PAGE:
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Getting moving to help joint pain

There’s much said about the value of exercise for a healthier mind and cardiovascular system, but it can also help your joints, as specialists from Cairns Private Hospital explain...

Appropriate exercise can help reduce pain and improve movement – and the burning of calories can alleviate weight pressure on your joints.

Cairns Private Hospital orthopaedic surgeon Dr David Shepherd encourages people to be active, particularly in their younger years as to a degree, it’s a case of “use it or lose it”.

“The skeletal system is for moving you around,” he said.

Dr Ben Parkinson, also an orthopaedic surgeon at Cairns Private Hospital, said there is evidence that moderate to high levels of exercise while young – if avoiding injury and not overweight – can be protective against joint pain.

Even for older patients or those with existing pain, physiotherapists can help identify suitable exercises that won’t inflame or irritate the joint.

Exercise also has benefits for patients requiring joint replacement surgery, he said.

“Most patients should do exercises four to six weeks before surgery to get muscle strength in their limb and make things easier after surgery.”

Cairns Private Hospital allied health services manager and physiotherapist Sarah Mellan and her team of physiotherapists work closely with patients to help strengthen and condition muscles and tendons around the joints, whether that be for pain relief and rehabilitation, or in preparation for surgery.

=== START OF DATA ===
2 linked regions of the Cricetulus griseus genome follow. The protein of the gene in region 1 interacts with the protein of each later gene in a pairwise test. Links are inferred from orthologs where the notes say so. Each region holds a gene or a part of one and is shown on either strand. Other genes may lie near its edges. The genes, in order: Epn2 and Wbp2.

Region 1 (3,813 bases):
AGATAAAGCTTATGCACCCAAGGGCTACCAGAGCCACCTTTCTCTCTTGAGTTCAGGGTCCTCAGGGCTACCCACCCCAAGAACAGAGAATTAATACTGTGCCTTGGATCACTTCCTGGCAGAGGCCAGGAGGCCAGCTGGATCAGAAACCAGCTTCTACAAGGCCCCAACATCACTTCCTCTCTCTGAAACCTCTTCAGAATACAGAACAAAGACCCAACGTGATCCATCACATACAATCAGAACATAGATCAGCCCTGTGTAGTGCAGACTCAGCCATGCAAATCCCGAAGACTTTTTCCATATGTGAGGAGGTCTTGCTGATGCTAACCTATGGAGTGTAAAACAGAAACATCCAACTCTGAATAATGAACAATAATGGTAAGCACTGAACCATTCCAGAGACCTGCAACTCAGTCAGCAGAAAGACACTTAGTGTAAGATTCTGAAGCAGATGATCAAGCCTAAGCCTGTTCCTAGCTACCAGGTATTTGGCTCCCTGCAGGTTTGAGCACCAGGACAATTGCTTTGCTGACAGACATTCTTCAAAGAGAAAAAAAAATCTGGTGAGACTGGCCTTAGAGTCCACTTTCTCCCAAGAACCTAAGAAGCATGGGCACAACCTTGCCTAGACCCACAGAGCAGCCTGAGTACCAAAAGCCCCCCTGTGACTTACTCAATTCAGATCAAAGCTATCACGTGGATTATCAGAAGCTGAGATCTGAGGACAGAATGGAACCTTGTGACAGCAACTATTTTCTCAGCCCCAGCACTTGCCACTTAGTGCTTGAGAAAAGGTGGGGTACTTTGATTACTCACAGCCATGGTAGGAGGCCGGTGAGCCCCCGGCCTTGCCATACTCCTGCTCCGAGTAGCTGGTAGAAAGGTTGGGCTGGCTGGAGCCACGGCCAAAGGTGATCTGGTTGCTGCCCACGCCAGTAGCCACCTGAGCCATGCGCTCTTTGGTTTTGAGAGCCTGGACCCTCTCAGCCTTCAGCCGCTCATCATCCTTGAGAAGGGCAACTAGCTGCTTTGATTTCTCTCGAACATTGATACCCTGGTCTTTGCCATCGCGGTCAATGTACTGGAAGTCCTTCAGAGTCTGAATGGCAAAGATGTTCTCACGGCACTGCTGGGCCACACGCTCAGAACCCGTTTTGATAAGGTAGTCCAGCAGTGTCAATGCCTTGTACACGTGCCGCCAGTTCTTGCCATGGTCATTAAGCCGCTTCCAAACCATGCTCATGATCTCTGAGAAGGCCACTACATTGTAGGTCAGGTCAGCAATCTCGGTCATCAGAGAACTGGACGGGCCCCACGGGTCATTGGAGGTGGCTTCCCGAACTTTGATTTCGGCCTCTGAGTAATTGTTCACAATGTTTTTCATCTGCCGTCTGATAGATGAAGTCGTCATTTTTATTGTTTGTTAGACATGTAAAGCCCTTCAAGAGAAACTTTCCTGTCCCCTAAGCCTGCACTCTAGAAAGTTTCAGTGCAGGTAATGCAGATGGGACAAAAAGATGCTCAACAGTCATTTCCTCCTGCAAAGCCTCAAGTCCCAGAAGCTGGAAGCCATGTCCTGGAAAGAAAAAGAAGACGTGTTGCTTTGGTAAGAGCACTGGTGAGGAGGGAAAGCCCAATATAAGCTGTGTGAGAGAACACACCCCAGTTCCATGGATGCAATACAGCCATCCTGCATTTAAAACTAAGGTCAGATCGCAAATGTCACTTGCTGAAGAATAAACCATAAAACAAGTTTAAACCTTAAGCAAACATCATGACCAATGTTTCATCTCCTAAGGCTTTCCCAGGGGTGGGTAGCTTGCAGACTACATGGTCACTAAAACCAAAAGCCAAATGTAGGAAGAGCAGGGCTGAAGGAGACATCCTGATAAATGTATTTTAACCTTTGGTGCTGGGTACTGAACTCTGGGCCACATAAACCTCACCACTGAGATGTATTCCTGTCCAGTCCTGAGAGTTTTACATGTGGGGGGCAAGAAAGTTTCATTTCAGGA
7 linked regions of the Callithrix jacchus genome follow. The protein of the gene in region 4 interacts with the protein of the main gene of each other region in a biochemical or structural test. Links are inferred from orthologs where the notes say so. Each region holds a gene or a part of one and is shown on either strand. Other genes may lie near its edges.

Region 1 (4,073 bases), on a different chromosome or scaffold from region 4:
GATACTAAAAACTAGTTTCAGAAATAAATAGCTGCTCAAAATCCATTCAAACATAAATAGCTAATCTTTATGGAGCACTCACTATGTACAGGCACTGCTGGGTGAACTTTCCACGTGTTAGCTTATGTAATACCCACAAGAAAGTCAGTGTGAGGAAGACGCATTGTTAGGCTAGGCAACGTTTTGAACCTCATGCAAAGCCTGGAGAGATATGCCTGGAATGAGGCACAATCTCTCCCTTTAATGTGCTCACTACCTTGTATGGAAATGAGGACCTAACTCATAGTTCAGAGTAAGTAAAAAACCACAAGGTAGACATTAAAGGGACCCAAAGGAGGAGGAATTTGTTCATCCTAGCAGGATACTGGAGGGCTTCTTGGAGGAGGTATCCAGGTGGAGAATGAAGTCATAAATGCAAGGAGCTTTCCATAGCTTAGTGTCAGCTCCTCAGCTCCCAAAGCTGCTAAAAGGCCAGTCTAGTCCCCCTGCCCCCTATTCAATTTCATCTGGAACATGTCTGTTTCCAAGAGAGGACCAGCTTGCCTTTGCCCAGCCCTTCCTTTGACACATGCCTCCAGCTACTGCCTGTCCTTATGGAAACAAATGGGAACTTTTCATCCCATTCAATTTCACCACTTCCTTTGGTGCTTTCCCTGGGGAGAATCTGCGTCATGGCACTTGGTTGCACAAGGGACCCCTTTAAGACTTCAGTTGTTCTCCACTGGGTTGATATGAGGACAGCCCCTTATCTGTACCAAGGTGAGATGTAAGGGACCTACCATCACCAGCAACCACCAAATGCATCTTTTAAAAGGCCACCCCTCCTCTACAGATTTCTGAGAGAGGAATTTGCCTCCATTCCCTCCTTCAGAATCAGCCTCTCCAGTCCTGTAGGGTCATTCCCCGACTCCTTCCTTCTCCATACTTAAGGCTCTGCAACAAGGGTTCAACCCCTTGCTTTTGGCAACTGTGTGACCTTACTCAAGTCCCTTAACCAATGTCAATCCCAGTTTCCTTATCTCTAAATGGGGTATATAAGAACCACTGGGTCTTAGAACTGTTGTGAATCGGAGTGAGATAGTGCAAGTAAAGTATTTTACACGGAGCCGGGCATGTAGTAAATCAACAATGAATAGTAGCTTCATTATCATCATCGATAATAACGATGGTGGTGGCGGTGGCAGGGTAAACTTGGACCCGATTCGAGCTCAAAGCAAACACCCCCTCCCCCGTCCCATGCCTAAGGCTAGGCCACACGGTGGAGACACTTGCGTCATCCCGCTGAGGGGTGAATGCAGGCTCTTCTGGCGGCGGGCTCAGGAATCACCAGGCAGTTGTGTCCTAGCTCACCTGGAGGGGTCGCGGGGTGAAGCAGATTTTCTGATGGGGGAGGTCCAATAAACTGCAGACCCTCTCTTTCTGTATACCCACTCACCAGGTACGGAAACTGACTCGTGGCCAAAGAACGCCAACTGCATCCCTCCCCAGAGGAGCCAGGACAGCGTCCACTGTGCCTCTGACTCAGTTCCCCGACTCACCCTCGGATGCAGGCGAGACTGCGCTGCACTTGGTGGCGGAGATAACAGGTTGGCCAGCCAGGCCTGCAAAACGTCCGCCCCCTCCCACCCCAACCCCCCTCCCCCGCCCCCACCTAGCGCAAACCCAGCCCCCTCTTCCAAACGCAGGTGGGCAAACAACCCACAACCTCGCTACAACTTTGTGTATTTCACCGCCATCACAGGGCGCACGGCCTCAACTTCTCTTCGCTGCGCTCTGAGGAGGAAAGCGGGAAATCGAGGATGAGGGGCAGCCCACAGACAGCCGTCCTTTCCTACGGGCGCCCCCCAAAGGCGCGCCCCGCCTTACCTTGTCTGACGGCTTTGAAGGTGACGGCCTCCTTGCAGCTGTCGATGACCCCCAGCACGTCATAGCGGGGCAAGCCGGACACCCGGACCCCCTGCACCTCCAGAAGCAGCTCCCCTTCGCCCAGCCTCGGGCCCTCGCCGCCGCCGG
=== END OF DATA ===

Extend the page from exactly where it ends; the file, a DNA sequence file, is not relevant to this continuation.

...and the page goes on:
“You can help prevent joint pain in the lower limbs through correct movement patterns, lengthening and strengthening of your hip, leg and ankle muscles which ultimately alleviate pressure through the affected joints.”

She said it is important to keep active with a tailored exercise program and not just immobilise a joint due to pain.

“Things like swimming, exercises in water and the static bike can help, as well as reducing higher impact or higher stress activities like jogging and hill walking.”

Ms Mellan said exercises need to be realistic, manageable and specific to the individual.

“Two exercises done properly and religiously is better than ten exercises not done properly or at all.”

“We all lead busy lives with work, kids, grandkids so even smaller things like perhaps taking the stairs instead of the lift, or getting off the bus earlier or parking a bit further away so you walk a bit more.”

“Another tip is to try to exercise in company so it becomes social and fun. Walk with your dog or ask a friend or family member to join you on a bushwalk or visit to the local pool.”

Ms Mellan said it’s important to keep everything in moderation and incrementally increase activity.

“If you haven’t done exercise in a long time, do 10 minutes in the morning and 10 minutes in the evening, not 20 minutes in one block. Each time you might go a bit longer, or a bit faster or with a bit more resistance.”

“And remember rest is as important as exercise – you need to give your body time to recover.”